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Setting Reachable Goals

Setting Reachable Goals

It’s the beginning of a new year, a time when many people reflect back on the previous year and look ahead to the new year.  A great time to set goals to work towards in different areas of your life, both short term and long term.  Goals can help guide your focus on what you are trying to achieve and motivate you to start taking action.

Find someone who can be your accountability partner.  One who can check in with you, encourage you, and hold you accountable for the goals that you set for yourself.  You can be the same for them.

Think through all the different dimensions of wellness (physical, emotional, spiritual, social, environmental, intellectual, occupational) and what areas you specifically want to work on.

Physical: nutrition, exercise, habits

Emotional: mental health (feelings, emotions, coping skills)

Spiritual: prayer/meditation, finding purpose

Social: relationships with family and friends

Environmental: limiting exposure to harmful substances to prevent injury and illness

Intellectual: creativity, curiosity

Occupational: finances, skills

Ask yourself: What dimensions of wellness am I doing well with? What dimensions of wellness need improvement?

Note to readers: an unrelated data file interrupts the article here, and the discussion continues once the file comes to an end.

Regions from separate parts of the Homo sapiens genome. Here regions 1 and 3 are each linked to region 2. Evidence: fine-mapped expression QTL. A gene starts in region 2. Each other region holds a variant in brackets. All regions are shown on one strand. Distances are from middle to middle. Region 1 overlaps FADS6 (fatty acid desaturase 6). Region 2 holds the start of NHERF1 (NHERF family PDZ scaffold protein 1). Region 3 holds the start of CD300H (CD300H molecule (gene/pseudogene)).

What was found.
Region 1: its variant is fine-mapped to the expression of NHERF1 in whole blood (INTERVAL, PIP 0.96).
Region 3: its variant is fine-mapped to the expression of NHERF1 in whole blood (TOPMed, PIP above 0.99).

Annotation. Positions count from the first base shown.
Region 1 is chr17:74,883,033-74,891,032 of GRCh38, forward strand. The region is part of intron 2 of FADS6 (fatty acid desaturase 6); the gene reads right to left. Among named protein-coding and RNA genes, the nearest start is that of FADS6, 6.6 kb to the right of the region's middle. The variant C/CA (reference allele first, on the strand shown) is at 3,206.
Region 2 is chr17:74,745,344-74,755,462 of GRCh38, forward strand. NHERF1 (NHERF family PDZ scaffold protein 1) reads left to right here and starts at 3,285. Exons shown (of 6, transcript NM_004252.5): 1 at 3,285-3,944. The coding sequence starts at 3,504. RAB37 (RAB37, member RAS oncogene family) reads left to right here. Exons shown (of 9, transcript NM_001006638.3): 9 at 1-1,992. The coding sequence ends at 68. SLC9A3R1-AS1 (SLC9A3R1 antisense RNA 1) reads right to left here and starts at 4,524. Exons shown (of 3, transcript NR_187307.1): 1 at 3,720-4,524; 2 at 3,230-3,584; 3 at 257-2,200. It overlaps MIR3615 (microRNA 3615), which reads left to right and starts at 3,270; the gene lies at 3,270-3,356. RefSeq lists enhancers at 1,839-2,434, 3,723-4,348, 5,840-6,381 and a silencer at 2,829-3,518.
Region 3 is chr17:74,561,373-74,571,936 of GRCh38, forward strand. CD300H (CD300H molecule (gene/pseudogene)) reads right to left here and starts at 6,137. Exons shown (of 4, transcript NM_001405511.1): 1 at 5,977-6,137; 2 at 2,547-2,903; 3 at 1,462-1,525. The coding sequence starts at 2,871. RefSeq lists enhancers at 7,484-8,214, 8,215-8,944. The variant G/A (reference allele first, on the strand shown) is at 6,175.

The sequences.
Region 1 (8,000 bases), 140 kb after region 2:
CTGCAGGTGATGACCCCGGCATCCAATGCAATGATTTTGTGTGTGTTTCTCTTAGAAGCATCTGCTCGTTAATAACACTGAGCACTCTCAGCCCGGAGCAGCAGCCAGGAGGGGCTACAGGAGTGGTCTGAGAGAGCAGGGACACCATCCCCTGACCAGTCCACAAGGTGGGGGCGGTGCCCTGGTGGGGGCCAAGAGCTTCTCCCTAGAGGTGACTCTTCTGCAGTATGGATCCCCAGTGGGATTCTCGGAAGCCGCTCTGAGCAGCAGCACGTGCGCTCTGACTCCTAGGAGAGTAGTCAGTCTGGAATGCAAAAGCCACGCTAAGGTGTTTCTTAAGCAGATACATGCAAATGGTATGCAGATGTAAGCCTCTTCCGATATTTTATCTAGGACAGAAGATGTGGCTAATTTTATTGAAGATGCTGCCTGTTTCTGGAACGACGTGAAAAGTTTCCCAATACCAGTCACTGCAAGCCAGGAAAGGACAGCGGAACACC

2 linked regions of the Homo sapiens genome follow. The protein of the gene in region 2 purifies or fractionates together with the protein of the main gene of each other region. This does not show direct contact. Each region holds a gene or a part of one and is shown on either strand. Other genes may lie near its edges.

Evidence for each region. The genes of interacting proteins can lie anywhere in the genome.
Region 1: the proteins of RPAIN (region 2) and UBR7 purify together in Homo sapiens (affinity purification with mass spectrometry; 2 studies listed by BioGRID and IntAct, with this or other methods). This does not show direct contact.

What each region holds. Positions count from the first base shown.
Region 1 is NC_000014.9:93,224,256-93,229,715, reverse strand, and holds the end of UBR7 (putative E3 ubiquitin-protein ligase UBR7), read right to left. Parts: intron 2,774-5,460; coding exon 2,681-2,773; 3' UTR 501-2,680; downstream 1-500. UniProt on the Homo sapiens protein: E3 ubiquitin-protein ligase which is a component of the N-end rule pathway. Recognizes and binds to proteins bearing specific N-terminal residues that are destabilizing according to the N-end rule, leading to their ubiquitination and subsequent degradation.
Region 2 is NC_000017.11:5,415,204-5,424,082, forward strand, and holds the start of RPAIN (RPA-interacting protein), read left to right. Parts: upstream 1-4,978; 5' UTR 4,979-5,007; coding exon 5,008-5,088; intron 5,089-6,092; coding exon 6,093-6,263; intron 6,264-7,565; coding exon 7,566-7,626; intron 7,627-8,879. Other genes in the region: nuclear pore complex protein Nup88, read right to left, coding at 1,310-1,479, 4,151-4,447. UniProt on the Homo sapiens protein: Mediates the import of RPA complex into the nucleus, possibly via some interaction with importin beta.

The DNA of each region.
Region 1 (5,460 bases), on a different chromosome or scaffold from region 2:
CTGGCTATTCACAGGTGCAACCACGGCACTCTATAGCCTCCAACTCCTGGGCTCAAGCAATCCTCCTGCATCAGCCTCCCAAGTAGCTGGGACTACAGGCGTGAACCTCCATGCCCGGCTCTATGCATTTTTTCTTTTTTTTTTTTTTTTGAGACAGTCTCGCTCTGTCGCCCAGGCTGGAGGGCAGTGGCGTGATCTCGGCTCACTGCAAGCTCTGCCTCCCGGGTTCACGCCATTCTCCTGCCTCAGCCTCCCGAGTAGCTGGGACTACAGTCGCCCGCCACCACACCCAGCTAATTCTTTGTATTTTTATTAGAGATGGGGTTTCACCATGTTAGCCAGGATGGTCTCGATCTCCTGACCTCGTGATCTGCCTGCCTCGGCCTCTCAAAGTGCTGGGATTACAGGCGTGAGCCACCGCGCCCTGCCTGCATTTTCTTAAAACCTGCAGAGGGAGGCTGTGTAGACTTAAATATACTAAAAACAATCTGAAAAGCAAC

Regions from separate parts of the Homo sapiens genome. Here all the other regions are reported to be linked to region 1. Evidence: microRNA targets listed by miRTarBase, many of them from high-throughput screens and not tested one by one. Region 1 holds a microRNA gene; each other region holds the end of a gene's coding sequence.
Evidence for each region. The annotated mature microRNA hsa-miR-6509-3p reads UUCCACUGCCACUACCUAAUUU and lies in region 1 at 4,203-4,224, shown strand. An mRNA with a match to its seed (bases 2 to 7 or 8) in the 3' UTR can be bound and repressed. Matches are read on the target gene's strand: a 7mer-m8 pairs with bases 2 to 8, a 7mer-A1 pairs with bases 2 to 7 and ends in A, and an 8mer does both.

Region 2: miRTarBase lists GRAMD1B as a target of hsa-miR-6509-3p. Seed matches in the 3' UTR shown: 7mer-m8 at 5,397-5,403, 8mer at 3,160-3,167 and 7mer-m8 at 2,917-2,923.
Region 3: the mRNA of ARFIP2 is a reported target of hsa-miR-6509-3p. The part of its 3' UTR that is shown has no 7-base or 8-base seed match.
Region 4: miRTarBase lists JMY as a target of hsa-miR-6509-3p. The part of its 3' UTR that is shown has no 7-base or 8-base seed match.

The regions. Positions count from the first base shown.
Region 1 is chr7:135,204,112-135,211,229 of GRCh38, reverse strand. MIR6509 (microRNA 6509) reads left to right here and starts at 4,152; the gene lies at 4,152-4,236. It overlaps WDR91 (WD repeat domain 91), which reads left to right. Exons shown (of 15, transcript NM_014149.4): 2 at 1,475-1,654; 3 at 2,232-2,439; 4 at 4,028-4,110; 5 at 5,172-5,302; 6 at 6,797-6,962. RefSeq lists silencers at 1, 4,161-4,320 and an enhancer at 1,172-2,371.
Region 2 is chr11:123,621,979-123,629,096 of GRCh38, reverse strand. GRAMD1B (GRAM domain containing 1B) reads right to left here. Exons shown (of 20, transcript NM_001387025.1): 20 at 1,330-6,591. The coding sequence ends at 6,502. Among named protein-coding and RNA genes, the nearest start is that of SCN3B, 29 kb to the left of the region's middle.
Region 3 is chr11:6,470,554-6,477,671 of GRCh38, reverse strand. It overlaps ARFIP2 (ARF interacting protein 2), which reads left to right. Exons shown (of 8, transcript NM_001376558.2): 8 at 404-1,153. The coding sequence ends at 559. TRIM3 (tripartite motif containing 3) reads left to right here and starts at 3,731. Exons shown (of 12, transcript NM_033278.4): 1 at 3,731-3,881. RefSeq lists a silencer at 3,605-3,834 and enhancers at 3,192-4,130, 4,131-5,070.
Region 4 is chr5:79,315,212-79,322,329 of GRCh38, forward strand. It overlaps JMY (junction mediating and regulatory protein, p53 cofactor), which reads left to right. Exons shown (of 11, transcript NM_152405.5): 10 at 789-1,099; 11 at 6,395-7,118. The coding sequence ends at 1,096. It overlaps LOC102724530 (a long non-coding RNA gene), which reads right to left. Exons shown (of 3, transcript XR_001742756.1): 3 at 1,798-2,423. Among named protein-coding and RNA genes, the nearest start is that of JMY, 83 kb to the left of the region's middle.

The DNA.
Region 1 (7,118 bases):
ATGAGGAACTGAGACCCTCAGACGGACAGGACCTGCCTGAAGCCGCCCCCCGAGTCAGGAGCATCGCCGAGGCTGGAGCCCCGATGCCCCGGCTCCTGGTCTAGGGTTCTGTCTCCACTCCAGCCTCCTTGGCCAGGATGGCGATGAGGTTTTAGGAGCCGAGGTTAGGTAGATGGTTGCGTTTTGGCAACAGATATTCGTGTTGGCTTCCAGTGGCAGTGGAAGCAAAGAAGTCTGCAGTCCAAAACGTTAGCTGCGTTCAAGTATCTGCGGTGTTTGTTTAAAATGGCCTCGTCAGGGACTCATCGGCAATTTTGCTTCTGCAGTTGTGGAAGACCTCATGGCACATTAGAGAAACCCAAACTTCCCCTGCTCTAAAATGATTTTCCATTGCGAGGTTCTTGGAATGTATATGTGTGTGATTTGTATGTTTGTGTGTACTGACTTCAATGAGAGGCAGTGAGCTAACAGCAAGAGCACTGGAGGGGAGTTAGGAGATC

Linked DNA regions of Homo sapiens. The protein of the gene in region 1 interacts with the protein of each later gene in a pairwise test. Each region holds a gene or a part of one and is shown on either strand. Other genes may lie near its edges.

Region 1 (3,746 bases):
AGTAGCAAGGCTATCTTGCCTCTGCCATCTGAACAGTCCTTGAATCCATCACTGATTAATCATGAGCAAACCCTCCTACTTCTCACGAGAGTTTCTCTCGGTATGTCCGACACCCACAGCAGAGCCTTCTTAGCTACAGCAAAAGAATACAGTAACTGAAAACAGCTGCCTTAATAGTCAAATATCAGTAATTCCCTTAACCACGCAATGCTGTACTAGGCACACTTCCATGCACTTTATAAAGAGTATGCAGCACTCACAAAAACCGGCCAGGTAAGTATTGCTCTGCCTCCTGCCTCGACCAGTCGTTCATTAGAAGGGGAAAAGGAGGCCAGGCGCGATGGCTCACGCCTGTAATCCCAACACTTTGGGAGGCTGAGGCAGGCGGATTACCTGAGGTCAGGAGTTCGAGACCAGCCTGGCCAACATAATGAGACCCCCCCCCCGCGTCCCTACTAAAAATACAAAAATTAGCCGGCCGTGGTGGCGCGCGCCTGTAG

GOAL SETTING

Create a plan and set goals. Use the acronym SMART to create your goals (Specific, Measurable, Achievable, Realistic, Time-Sensitive)

Specific: 

Be very specific when making goals (examples below):

I will eat 3 servings (1 serving: 1 cup raw or 1/2 cup cooked) of vegetables every single day this week.

I will call 3 friends this week and check in with them to see how they are doing (write out the names).

I will spend 30 minutes this week doing something that I enjoy and helps relieve my stress (i.e. read, listen to music, spend time outside, pray, craft, etc.)

Measurable 

Find a method to measure progress (write it on a calendar and check it off each day, keep a log in your phone, etc.)

Achievable 

Make sure your goals are something that you can complete.  Set a goal that pushes you but is still something you can achieve.

Realistic

Create goals that you are confident that you can achieve even if it requires some work (small, manageable goals that help you move in the right direction towards better health)

Time-Sensitive 

Pick dates and times that you want to start and finish your goals.

Write your goals out and put them in a place where you will be reminded each day:

My goals will be….

I will share my goals with…

 

 

 


Michelle Graves, RD, LD, CHWC
Hancock Wellness Center – McCordsville
mgraves@hancockregional.org

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